Very interesting and insightful (as Cliff Mass's stuff tends to be). Let's hope the prevailing models fail... immensely.
I'm not looking forward to what is very likely coming. When I lived in Texas, where everyone has A/C, we took this stuff in stride. Here, this is a SOLID 20 degrees above normal for peak summer heat, and by the way, it's only June. We're not ready, our homes aren't ready, and our forests are definitely not ready. I read this morning that forest dead fall (forest fire fuel) in Lacey is at less than 10% moisture, where something closer to 20% is normal for this time of year. To imagine this will be anything less than the worst fire season on record seems wishful thinking at best. Here's where we start hoping the optimists have it right....
Fished our "last chance" lake that lies above 4,500 ft this morning. This lake usually shows surface temps below 65 degrees well past the 4th of July. Normally we catch about 1 rainbow for every 4 brook trout.
Surface temp was a surprising 67+ degrees! Fished early morning with caution and carefully released a few bows with "no" brook trout. By 8:00 a.m. fishing became uncomfortably warm.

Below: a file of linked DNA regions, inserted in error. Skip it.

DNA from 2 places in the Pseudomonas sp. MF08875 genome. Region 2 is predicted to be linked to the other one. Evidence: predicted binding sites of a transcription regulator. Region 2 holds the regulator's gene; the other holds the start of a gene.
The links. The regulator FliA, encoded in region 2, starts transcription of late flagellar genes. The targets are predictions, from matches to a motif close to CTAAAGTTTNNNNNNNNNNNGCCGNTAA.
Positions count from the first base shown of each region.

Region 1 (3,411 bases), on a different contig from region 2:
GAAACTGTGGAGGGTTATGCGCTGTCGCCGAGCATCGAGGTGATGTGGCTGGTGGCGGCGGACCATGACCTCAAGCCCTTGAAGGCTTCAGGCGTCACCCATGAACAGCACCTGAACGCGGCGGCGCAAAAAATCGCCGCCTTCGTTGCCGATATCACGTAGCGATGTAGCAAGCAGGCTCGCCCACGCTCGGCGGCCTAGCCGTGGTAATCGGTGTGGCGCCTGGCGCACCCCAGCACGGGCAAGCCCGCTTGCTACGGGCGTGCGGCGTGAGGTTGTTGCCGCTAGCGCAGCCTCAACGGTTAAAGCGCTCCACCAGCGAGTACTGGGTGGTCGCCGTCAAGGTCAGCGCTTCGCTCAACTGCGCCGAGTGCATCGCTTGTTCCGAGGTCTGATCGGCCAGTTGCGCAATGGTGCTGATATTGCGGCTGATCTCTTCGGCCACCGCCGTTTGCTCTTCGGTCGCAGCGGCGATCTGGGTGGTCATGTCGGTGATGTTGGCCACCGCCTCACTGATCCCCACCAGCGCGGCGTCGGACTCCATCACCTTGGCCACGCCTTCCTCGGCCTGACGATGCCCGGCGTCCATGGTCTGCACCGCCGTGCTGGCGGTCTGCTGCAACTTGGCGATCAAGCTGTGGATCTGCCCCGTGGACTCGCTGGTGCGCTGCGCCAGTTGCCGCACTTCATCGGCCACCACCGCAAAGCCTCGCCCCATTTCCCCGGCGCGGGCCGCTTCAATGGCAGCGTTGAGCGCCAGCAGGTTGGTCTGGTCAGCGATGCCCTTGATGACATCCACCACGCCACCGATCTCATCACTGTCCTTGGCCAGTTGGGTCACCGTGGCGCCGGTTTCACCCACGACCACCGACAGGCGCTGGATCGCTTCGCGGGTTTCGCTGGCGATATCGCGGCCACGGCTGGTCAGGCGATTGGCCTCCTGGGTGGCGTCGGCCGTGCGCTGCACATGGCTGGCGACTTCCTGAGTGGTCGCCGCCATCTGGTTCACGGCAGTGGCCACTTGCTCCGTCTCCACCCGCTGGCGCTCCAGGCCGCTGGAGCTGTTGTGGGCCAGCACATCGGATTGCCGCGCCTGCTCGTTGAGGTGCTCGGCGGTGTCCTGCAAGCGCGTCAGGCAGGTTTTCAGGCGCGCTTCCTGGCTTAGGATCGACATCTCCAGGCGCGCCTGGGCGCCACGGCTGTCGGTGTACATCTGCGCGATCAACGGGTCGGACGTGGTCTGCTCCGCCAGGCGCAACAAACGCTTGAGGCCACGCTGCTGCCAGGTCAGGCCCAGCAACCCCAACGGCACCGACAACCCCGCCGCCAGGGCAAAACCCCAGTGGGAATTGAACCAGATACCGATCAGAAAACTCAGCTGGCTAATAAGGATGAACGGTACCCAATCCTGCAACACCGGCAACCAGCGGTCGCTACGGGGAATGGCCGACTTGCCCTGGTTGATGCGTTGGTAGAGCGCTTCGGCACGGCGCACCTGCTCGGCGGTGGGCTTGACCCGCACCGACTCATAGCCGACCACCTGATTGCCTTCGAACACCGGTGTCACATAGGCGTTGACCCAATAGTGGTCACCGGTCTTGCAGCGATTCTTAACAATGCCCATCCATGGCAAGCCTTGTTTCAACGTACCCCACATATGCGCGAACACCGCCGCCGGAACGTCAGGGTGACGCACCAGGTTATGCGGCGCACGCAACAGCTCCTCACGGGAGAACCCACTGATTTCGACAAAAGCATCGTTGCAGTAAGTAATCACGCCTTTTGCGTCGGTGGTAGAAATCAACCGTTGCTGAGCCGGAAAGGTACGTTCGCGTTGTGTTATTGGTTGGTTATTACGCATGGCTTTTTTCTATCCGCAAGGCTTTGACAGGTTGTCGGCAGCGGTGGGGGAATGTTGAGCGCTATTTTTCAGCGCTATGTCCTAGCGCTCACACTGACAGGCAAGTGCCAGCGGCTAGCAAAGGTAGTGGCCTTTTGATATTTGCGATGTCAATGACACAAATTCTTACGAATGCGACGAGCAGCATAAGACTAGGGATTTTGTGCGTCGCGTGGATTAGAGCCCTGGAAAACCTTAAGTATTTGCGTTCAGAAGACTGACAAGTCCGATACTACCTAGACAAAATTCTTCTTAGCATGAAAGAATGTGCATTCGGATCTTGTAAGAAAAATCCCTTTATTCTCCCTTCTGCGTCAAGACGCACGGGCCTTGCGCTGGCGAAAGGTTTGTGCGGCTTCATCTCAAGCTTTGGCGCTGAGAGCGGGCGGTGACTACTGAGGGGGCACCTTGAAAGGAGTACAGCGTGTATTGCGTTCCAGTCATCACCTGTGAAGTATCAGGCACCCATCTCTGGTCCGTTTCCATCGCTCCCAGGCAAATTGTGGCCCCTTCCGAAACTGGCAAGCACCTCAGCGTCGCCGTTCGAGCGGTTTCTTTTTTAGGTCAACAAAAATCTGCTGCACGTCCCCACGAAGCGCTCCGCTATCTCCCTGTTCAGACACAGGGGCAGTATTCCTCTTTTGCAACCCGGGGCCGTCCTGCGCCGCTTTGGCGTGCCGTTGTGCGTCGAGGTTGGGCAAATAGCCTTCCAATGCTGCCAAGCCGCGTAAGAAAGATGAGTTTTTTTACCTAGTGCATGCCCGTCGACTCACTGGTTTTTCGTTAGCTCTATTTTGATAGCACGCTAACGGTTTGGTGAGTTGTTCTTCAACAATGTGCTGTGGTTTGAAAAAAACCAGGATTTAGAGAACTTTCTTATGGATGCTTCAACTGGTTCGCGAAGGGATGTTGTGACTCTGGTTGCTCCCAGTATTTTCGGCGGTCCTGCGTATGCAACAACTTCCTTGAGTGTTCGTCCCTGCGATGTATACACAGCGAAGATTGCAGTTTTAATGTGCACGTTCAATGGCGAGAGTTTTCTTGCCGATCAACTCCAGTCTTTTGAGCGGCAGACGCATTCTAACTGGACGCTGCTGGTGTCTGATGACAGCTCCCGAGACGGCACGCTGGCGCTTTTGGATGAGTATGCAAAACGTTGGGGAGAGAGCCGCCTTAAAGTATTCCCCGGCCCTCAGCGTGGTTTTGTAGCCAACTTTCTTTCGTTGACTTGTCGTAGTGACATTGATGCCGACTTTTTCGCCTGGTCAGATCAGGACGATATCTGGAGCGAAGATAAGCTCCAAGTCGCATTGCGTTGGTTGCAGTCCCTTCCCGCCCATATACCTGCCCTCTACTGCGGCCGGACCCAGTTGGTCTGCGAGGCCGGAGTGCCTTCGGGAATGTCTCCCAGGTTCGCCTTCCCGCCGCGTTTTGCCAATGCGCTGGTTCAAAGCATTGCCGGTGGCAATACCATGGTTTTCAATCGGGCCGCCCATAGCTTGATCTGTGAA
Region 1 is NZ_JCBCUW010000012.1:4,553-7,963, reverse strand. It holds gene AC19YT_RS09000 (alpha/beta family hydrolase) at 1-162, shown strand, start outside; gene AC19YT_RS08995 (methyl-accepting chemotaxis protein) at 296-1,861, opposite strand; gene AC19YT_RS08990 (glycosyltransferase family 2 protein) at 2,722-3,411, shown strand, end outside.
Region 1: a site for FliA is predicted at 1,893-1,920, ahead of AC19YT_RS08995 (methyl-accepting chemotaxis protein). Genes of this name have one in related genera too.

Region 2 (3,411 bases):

My brook trout lake in the foothills became too hot about a week ago. I might have one more trip to a mountain brown trout lake before it's too warm.
I'll mostly concentrate on warm water fish, but Rufus woods will have good trout fishing all summer. It is too cold to wet wade until August, and doesn't hit the upper sixties until mid or late September.
It is quite intriguing how the body becomes accustomed to deal with the "normal" temperature ranges in our given environs. When I lived in The Florida Keys when it got to 70 I rolled the truck windows up and turned on the heat. Here on the OP on the somewhat rare days that it gets to 70 I again roll up the windows but instead turn on the AC. Kinda like the thermos. Sometimes it keeps things hot and sometimes it keeps them cold. How do it know?